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Newly-discovered family correspondence to stand alongside the Paston letters and Stonor papers.The collection of fifteenth-century letters printed here for the first time stands alongside the Paston and Stonor correspondence in its intrinsic interest and the light it sheds on contemporary gentry life. Edited from a recently discovered manuscript in Chetham's Library, Manchester (Mun.E.6.10 (4)), the letters deal largely with the prolonged dispute over the Brokholes inheritance in Warwickshire, Hertfordshire, and Essex, and are concerned principally with the affairs of one of the claimants, Joan Armburgh, and her husband Robert. The material mostly derives from the period c.1420-50, one of growing unease in national politics, which the letters reflect; but they are more concerned with affairs closer to home, and provide fascinating insights on local politics, the networks of `bastard feudalism' which bound the gentry to their lords and to each other, on the impact of lengthy litigation on a gentry family (especially its finances), and, more generally, on the management of their lands and business affairs. The startlingly vivid language of some of the less formal entries brings the writers strikingly to life.
Dr CHRISTINE CARPENTERis a Fellow of New Hall, and Reader in Medieval English History at Cambridge University.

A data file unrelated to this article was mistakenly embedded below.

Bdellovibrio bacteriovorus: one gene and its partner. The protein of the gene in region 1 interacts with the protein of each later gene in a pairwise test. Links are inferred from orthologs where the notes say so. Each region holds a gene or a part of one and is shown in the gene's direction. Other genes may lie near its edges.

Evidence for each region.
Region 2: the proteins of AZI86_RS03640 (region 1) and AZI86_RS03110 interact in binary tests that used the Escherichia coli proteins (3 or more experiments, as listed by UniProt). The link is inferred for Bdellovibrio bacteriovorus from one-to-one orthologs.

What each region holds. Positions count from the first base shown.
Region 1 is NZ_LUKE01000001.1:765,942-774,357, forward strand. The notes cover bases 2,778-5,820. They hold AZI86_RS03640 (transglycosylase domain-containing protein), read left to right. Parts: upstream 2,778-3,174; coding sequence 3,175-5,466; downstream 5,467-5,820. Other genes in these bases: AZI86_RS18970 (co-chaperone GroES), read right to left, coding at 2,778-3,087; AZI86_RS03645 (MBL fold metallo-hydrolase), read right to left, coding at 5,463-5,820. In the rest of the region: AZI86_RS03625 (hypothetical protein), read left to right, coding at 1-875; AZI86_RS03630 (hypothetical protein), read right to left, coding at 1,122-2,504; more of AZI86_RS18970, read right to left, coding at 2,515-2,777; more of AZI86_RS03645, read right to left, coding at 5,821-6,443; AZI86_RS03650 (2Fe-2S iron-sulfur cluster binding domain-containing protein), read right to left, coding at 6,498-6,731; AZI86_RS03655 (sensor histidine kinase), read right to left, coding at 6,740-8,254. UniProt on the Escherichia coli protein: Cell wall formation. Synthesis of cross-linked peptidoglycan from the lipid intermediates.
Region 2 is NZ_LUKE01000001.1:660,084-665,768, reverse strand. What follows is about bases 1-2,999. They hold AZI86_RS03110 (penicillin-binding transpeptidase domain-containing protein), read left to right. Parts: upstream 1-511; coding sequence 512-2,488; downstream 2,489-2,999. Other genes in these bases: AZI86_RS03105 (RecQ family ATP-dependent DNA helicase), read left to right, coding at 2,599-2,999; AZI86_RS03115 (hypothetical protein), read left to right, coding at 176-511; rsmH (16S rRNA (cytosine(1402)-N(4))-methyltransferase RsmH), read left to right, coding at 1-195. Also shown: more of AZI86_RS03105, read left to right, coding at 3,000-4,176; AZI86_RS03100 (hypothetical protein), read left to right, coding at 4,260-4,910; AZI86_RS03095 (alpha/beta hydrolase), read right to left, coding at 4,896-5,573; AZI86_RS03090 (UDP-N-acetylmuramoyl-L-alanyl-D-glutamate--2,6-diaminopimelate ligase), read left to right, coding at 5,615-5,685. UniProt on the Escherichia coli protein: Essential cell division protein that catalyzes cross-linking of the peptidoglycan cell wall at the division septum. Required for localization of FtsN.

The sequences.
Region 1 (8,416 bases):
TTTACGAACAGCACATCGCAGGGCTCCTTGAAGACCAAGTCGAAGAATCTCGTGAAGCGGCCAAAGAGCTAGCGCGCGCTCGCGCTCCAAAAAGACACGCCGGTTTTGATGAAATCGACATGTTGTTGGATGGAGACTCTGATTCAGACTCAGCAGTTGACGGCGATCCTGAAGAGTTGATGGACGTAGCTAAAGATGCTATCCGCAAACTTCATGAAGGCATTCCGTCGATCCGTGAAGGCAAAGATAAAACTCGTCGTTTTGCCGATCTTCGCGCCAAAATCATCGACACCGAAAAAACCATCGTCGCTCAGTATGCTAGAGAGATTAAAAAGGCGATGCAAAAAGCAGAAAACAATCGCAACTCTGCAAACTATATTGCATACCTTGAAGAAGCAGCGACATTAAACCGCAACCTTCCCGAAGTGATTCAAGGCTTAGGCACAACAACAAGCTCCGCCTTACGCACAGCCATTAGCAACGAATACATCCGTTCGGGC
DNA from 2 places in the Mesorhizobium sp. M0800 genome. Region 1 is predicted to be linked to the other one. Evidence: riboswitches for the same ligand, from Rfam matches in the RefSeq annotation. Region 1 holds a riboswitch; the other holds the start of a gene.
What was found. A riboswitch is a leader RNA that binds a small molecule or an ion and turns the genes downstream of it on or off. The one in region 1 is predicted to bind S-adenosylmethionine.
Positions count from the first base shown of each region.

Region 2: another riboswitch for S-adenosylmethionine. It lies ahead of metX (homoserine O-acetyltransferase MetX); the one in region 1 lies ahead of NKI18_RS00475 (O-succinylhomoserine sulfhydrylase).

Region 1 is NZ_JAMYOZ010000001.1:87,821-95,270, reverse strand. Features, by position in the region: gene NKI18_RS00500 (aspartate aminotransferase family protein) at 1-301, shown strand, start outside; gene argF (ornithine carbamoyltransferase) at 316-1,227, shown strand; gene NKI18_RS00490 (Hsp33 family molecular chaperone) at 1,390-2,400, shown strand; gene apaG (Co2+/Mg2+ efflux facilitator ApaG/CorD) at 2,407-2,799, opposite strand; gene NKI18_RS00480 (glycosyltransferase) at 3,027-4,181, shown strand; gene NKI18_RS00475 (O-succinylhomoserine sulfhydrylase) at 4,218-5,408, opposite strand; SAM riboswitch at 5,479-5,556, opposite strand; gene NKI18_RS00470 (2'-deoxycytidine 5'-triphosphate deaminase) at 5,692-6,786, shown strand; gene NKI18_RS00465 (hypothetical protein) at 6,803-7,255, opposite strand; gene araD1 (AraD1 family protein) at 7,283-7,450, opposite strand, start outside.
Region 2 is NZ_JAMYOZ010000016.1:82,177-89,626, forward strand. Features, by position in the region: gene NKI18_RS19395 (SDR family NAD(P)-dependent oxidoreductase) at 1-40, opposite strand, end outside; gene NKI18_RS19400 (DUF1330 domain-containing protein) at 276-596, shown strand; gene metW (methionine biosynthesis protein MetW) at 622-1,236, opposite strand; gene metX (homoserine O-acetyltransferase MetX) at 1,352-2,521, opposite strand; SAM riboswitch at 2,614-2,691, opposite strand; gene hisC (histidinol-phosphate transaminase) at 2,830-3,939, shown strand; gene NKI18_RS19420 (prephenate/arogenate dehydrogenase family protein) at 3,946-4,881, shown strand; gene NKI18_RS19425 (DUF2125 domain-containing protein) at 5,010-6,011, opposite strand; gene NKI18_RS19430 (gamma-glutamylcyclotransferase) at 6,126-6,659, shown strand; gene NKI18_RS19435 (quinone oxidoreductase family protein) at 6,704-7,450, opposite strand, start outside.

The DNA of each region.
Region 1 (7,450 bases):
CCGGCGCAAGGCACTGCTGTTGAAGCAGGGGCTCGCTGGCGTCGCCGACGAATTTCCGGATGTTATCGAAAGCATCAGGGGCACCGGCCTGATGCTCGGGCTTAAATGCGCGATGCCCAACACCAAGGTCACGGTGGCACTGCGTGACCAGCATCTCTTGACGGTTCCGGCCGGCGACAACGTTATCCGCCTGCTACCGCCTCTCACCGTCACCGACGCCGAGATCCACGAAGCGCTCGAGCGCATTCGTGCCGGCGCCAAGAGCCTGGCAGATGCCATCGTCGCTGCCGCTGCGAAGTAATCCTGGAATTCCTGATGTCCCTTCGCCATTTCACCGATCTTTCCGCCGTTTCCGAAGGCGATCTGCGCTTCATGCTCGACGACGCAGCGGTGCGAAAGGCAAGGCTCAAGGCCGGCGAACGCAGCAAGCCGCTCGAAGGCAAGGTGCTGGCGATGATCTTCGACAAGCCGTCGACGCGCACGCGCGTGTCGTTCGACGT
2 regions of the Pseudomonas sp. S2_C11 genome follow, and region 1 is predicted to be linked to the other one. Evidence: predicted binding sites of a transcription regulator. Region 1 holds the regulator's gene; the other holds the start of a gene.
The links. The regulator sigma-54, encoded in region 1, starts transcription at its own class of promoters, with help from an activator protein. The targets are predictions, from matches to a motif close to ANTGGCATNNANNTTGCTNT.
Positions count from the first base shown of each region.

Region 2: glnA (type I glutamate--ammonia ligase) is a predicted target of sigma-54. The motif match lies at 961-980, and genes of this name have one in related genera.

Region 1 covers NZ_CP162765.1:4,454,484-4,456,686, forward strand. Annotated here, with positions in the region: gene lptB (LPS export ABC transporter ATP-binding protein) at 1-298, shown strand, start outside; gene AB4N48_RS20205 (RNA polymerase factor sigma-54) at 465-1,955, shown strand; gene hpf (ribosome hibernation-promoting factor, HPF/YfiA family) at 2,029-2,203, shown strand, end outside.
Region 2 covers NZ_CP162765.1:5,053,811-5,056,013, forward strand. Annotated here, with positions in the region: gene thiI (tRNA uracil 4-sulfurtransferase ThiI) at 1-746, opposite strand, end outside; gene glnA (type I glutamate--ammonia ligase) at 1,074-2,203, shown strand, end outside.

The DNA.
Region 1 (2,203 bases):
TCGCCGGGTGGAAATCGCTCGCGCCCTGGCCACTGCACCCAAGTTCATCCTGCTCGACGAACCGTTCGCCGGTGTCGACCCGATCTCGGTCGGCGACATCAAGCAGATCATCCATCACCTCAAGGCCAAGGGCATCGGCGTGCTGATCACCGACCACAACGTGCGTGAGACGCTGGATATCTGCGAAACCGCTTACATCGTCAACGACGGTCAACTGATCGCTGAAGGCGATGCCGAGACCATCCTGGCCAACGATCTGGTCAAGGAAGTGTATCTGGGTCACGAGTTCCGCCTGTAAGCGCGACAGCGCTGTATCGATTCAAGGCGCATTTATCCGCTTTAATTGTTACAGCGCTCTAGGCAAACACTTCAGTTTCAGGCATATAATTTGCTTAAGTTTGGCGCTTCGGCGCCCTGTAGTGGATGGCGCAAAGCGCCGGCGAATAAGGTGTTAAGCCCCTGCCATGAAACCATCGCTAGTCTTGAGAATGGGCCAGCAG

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Exciting... the letters emphasise the determining role that familial, political and social relationships played in the lives of gentry families... illuminate(s) the litigation process, and all its attendant characteristics, with an unprecedented attention to detail. SPECULUM To the only four fifteenth-century letters collections has now been added a fifth... an important find... No previous letter collection has been so authoritatively edited on the legal technicalities. ENGLISH HISTORICAL REVIEW Dr Carpenter has put all students of fifteenth-century history and literature in her debt. MEDIUM AEVUM Exceptional document... warmly to be welcomed. It will be of most value to the growing band of historians interested in the social and political aspirations and activities of the gentry in the shires. Historians of gender will also find much valuable material. AGRICULTURAL HISTORY REVIEWThis volume is a treat. RICARDIAN (Richard Britnell)